Diseases caused by pathogens, such as viruses, bacteria, and parasites transmitted to hosts by blood-sucking insects and ticks, are the most prevalent infectious diseases in humans.
For many of these diseases, the insects and ticks are essential for transmission of the pathogen to a human host, and some are diabolically effective in fulfilling that mission, using a strong sense of odor detection to navigate along the way.
What if one could manipulate how these organisms used the sense of smell, tailoring their very biological impulses to work against them?
Dr. John Hildebrand, regents professor, Department of Neuroscience at the University of Arizona, will be presenting “The Most Dangerous Animals in the World: Arthropod Vectors of Disease” on May 1 at 4:30 p.m. in room 1909 of the West Virginia University Health Sciences Center.
The lecture, part of the Notable Neuroscience series hosted by the WVU Center for Neuroscience, is about using odor driven behavior of disease-carrying insects as a means of disease control.
Hildebrand will also present a more technical lecture specifically for the scientific community at noon, in room 301 of the Erma Byrd Biomedical Research Center.
Both lectures are free and open to the public.
“(Dr. Hildebrand) has had such an enormous influence on our understanding of the sense of smell, and how we can try to use that to deal with all these terrible diseases that are vectored by these insects,” said Andrew Dacks, assistant professor of biology at WVU.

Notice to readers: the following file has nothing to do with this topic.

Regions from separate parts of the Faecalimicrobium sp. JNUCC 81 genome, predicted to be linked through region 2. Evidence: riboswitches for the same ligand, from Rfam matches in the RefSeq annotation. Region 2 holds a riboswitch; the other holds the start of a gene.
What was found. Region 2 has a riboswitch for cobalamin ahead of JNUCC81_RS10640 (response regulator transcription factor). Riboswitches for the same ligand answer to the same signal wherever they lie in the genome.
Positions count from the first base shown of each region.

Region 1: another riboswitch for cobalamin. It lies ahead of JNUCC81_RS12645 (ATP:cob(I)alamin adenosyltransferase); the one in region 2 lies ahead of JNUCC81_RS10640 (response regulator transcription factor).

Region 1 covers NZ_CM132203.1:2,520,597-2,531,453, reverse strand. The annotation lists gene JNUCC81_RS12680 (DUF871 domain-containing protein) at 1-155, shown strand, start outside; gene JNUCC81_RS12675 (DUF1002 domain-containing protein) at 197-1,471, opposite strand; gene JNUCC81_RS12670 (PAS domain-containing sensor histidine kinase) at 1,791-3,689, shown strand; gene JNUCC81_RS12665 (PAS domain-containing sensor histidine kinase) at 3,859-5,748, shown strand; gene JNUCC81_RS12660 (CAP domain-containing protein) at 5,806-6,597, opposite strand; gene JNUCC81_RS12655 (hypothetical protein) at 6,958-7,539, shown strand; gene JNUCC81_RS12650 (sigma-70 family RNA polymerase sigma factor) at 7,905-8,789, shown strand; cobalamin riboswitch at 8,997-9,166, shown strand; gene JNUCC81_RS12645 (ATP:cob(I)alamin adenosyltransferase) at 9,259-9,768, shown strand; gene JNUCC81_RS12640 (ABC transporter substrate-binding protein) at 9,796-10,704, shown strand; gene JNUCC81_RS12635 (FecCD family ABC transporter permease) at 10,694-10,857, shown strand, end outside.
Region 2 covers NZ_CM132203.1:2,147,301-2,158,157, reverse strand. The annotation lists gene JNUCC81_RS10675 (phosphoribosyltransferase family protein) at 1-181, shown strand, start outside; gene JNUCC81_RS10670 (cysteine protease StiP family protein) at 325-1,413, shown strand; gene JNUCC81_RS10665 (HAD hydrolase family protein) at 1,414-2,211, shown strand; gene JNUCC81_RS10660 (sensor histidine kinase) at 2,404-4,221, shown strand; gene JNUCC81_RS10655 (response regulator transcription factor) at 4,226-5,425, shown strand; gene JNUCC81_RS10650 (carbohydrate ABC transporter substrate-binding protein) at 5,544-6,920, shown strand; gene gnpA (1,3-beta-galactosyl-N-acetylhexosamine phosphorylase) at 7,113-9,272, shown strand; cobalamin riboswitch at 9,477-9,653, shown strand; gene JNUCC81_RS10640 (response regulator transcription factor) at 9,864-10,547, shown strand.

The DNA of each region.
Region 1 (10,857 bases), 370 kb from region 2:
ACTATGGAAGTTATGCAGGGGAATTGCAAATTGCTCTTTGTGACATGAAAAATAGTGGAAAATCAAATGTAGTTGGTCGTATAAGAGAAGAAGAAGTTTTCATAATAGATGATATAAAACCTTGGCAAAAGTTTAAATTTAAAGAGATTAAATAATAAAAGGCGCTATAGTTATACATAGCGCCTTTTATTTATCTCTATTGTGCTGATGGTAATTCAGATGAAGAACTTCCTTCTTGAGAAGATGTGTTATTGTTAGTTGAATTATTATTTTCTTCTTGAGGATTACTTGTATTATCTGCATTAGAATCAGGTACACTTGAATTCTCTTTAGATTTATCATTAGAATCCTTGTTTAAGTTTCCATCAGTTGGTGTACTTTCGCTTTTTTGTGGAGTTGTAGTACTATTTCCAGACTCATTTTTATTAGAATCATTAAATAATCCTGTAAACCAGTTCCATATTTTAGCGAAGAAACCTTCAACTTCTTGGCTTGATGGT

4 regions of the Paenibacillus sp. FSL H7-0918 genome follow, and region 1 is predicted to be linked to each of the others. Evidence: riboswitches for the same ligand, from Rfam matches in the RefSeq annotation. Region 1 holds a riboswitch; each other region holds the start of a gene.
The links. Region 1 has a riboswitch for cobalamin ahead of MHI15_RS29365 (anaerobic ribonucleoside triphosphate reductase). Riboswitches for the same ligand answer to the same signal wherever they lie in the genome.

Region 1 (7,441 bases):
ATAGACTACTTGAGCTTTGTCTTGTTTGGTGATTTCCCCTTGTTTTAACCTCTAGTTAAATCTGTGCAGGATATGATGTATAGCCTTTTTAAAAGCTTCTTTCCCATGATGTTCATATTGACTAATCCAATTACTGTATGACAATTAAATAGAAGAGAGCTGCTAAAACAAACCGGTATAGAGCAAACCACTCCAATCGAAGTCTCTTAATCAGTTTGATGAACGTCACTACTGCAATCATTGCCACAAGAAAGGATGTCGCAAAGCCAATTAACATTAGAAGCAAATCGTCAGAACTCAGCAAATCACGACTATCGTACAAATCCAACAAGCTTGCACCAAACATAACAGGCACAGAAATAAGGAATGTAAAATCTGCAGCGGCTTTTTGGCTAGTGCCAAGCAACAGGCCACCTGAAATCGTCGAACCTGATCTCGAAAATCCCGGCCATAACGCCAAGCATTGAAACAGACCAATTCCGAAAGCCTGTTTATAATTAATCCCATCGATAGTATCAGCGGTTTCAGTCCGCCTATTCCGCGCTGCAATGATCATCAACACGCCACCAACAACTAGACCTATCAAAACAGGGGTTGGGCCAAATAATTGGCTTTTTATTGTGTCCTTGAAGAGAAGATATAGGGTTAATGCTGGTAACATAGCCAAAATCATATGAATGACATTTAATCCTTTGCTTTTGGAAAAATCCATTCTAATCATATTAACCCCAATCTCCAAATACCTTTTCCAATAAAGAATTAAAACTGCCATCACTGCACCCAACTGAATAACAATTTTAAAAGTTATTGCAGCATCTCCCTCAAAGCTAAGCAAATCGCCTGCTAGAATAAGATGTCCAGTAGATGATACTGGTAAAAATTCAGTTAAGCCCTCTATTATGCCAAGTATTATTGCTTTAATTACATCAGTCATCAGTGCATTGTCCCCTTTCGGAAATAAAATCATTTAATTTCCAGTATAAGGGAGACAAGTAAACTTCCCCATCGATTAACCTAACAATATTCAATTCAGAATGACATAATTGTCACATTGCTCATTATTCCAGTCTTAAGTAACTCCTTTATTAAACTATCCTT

“Just consider mosquitos alone. They are really the most dangerous species—we’re talking millions upon millions of deaths per year and this is happening in the poorest nations who can least afford to have these things going on, and the simple fact of the matter is, pesticides alone aren’t going to cut it,” he said.
Hildebrand is a world-renowned neuroscientist who has been at the forefront of research on the sense of smell for decades. He is a member of the National Academy of Science and was recently elected the Foreign Secretary to the National Academy of Science.
Before joining Arizona in 1985, Hildebrand taught at Harvard University and Columbia University. His research focuses on insect nervous systems and behavior, and he is a frequent consultant to federal agencies, private foundations and companies.
“It’s rare to have this kind of opportunity to see a scientist of this stature give a lecture,” Dacks said.
For more information, contact, Andrew Dacks at 304-293-3205 or firstname.lastname@example.org.
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